There are of course many possible diffeomorphisms $\mathbb{CP}^1\simeq S^2$, and of course the transported action of $\mathrm{SU}(2)$ on $S^2$ will not be by rotations with respect to all of them. A few canonical diffeomorphisms are given by stereographic projection. (I say "a few" because one could perform the projection regardless of the size of the sphere or where it sits inside three-space $\mathbb{R}\times\mathbb{C}$.)

Every element of $\mathbb{CP}^1$ is a $\mathbb{C}$-line in $\mathbb{C}^2$, say $\mathbb{C}[\begin{smallmatrix} \alpha \\ \beta\end{smallmatrix}]$ (where $[\begin{smallmatrix} \alpha \\ \beta\end{smallmatrix}]$ is a unit vector), which corresponds to a projection map $p\in M_2(\mathbb{C})$ given by $p(x)=[\begin{smallmatrix} \alpha \\ \beta\end{smallmatrix}]\langle [\begin{smallmatrix} \alpha \\ \beta\end{smallmatrix}],x\rangle$ (assuming your inner product is conjugate-linear in the first argument), which equals

$$ p=\begin{bmatrix} \alpha \\ \beta\end{bmatrix}\begin{bmatrix} \alpha \\ \beta\end{bmatrix}^\dagger=\begin{bmatrix} \alpha\overline{\alpha} & \alpha\overline{\beta} \\ \beta\overline{\alpha} & \beta\overline{\beta}\end{bmatrix}. \tag{1}$$

This is a hermitian matrix with trace $|\alpha|^2+|\beta|^2=1$. If we double and subtract $I$ from it we get a traceless hermitian matrix. What is the effect of this mapping from $\mathbb{CP}^1$ to $M_2(\mathbb{C})$? Write

$$\begin{bmatrix}\alpha\\ \beta\end{bmatrix}=\frac{1}{\sqrt{1+|x|^2}}\begin{bmatrix}1 \\ x\end{bmatrix} \quad\Rightarrow\quad 2p-I=\begin{bmatrix} \displaystyle \frac{1-|x|^2}{1+|x|^2} & \displaystyle \frac{2\overline{x}}{1+|x|^2} \\ \displaystyle \frac{2x}{1+|x|^2} & \displaystyle -\frac{1-|x|^2}{1+|x|^2}\end{bmatrix}. \tag{2}$$

Denote by $\mathfrak{h}_2'(\mathbb{C})$ the vector space of traceless $2\times 2$ complex matrices. The embedding of $\mathbb{CP}^1$ is therefore the stereographic projection $\mathbb{C}\cup\{\infty\}\to\mathbb{R}\times\mathbb{C}$ composed with the obvious isomorphism $\mathbb{R}\times\mathbb{C}\cong \mathfrak{h}_2'(\mathbb{C})$. With respect to the Frobenius norm, the image of this map is the usual round sphere defined by the metric.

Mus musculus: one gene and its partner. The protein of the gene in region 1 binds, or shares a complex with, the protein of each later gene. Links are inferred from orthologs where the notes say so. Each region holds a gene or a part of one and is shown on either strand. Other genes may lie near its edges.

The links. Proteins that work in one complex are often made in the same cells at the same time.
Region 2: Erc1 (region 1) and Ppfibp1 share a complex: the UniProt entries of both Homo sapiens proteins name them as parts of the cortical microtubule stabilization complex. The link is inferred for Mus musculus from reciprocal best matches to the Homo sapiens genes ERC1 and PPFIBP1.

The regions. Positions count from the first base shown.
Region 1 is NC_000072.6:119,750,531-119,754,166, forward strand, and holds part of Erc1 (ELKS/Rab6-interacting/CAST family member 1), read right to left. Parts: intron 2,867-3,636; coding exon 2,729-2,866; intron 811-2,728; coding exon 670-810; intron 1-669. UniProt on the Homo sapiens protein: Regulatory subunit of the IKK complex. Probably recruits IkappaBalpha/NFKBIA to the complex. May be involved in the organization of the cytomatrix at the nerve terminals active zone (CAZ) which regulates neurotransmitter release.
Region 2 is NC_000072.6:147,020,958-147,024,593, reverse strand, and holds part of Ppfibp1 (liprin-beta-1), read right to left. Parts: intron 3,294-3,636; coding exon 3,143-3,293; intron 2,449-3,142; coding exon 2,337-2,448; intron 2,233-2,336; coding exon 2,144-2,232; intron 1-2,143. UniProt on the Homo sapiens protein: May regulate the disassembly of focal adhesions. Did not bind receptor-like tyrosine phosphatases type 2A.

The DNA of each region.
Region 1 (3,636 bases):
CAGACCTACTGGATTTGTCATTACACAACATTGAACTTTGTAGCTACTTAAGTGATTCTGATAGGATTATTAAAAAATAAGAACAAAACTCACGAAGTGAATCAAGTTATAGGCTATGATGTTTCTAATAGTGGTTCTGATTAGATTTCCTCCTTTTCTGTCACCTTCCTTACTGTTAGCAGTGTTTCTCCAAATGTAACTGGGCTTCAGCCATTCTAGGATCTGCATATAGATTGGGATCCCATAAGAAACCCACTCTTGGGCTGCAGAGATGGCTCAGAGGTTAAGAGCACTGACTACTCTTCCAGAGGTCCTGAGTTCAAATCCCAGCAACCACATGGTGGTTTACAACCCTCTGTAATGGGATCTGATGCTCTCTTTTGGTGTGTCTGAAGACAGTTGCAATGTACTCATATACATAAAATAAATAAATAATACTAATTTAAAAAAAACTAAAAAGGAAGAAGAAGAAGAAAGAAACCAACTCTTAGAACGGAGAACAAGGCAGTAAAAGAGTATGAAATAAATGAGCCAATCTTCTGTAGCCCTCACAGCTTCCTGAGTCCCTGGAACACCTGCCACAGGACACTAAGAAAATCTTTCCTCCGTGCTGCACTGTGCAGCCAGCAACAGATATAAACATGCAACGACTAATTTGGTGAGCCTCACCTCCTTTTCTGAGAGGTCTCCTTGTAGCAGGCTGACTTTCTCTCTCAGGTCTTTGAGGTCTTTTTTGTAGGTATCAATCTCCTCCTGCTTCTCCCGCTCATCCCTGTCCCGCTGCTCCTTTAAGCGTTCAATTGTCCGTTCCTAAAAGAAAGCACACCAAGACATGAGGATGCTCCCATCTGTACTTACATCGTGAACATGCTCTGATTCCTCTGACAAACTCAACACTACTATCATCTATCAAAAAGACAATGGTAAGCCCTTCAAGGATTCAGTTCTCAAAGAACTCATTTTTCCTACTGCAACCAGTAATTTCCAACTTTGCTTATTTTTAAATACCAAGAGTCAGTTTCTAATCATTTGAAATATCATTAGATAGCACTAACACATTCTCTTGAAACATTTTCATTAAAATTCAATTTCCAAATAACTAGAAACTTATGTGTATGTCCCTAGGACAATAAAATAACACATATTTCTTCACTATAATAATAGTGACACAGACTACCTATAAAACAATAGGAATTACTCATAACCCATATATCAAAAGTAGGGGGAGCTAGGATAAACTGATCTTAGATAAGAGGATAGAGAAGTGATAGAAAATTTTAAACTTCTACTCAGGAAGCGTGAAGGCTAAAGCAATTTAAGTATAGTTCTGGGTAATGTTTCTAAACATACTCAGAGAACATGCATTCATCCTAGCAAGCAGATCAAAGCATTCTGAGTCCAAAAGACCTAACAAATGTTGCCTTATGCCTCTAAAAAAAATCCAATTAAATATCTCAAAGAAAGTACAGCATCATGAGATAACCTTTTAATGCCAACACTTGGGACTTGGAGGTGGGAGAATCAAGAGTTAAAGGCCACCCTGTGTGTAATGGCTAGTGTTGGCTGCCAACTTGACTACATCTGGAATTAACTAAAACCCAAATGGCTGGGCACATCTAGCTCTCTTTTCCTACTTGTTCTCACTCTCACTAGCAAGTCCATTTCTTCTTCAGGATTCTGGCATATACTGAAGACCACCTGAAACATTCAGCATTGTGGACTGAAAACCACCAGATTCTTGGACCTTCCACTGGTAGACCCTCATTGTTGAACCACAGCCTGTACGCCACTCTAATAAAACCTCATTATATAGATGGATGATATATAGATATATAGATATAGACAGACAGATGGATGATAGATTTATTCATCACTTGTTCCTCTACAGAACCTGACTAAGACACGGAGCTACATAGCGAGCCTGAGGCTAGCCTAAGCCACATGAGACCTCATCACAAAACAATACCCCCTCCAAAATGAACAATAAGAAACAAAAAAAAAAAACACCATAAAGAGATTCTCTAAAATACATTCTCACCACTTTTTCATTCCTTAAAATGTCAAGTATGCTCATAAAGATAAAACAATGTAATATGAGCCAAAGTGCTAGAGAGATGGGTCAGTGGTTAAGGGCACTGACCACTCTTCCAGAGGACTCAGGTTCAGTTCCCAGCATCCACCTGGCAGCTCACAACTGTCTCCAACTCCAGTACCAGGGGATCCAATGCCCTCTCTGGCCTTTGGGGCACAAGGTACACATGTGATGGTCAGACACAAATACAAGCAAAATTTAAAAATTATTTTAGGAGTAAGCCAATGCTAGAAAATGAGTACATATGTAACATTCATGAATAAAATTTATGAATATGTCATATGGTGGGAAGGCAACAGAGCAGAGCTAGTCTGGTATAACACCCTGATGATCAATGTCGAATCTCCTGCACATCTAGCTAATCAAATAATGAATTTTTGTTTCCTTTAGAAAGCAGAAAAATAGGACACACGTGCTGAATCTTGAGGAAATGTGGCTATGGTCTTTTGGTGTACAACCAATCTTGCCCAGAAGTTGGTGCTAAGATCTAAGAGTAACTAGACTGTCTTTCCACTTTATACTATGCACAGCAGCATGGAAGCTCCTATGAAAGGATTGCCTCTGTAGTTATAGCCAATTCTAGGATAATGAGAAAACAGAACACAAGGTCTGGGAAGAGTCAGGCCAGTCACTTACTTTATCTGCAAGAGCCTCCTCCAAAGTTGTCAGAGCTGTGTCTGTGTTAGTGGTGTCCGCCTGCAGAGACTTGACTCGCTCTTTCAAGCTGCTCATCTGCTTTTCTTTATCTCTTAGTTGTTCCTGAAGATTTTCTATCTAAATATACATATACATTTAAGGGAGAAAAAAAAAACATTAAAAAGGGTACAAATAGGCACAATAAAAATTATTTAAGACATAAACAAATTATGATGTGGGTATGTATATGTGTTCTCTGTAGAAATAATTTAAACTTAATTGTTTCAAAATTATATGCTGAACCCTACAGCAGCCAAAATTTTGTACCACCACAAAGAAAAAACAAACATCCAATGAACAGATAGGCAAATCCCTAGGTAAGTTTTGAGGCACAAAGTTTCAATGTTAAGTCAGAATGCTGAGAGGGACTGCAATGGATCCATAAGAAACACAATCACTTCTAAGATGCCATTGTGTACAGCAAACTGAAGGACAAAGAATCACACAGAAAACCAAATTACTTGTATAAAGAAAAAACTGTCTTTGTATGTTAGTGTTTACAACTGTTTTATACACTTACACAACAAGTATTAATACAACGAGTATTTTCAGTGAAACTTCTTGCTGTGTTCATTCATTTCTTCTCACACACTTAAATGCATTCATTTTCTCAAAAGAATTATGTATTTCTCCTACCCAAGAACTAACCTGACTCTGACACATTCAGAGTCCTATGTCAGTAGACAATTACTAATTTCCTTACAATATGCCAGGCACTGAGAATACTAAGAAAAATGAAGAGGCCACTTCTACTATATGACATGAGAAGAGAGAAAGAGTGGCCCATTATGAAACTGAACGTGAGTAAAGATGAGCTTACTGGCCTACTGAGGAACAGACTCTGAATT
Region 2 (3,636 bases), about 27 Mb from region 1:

Observe $\mathrm{SU}(2)$ acts on $\mathfrak{h}_2'(\mathbb{C})$ by conjugation. This preserves the norm

$$ \|X\|_{\small F}^2=\sum_{i,j}|x_{ij}|^2=\sum \|\mathrm{row}\|^2=\sum\|\mathrm{column}\|^2 \tag{3}$$

because left multiplication by $g\in\mathrm{SU}(2)$ preserves column norms and right multiplication preserves row norms. Therefore it acts by rotations. Alternatively we could have used cycling:

$$\|gXg^{-1}\|_{\small F}^2=\mathrm{tr}((gXg^{-1})(gXg^{-1})^\dagger)=\mathrm{tr}(gXX^\dagger g^{-1})=\mathrm{tr}(g^{-1}gXX^\dagger)=\|X\|_{\small F}^2. \tag{4}$$

The map $\mathbb{CP}^1\to\mathfrak{h}_2'(\mathbb{C})$ is $\mathrm{SU}(2)$-equivariant because the induced action is

$$g\cdot p=\left(g \begin{bmatrix}\alpha \\ \beta\end{bmatrix}\right)\left(g \begin{bmatrix}\alpha \\ \beta\end{bmatrix}\right)^\dagger =gpg^{-1}. \tag{5}$$

Therefore, the action of $\mathrm{SU}(2)$ on $\mathbb{CP}^1$ transported via stereographic projection to $S^2$ is indeed by rotations, and we have a natural map $\mathrm{SU}(2)\to\mathrm{SO}(\mathfrak{h}'_2(\mathbb{C}))$ (essentially $\mathrm{SO}(3)$). The kernel consists of matrices whose associated linear fractional transformations are trivial, so $\{\pm I\}$.

The three nicest values $0,1,i\in\widehat{\mathbb{C}}$ correspond to the Pauli matrices:

$$0\leftrightarrow\begin{bmatrix} 1 & 0 \\ 0 & -1\end{bmatrix}, \quad 1\leftrightarrow \begin{bmatrix} 0 & 1 \\ 1 & 0 \end{bmatrix}, \quad i\leftrightarrow \begin{bmatrix} 0 & -i \\ i & 0 \end{bmatrix} \tag{6}$$

Their stabilizers correspond to rotations around the axes of an orthonormal basis (which yields surjectivity too I think if that's of interest). This should be intuitively acceptable by drawing the corresponding vector flows around the three points in $\mathbb{C}$ and then imagining their effect after stereographic projection onto the unit-radius origin-centered sphere in $\mathbb{R}\times\mathbb{C}$.

If we interpret $\mathrm{SU}(2,\mathbb{R})$ as $\mathrm{SO}(2)$ and $\mathrm{SU}(2,\mathbb{H})$ as $\mathrm{Sp}(2)$, and treat $\mathbb{H}^2$ as a right vector space over the quaternions $\mathbb{H}$, the above argument can be generalized to yield more onto $2$-to-$1$ Lie group homomorphisms (i.e. spin maps). According to Baez this can be done for octonions $\mathbb{O}$ too by suitably interpreting $\mathrm{SU}(2,\mathbb{O})$. Thus we have

$$\begin{array}{|l|} \hline \mathrm{SU}(2,\mathbb{R})\to\mathrm{SO}(2) \\ \hline \mathrm{SU}(2,\mathbb{C})\to \mathrm{SO}(3) \\ \hline \mathrm{SU}(2,\mathbb{H})\to\mathrm{SO}(5) \\ \hline \mathrm{SU}(2,\mathbb{O})\to\mathrm{SO}(9) \\ \hline \end{array} \tag{7} $$

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    $\begingroup$ That's the right argument! :-) Here is a polished-up rendering of it: twitter.com/SchreiberUrs/status/1292547211314831363 This immediately generalizes to the quaternionic case, to show that the canonical $\mathrm{Sp}(2)$-action on $\mathbb{H}P^1$ is the canonical $\mathrm{Spin}(5)$-action on $S^4$. $\endgroup$ – Urs Schreiber Aug 19 '20 at 11:36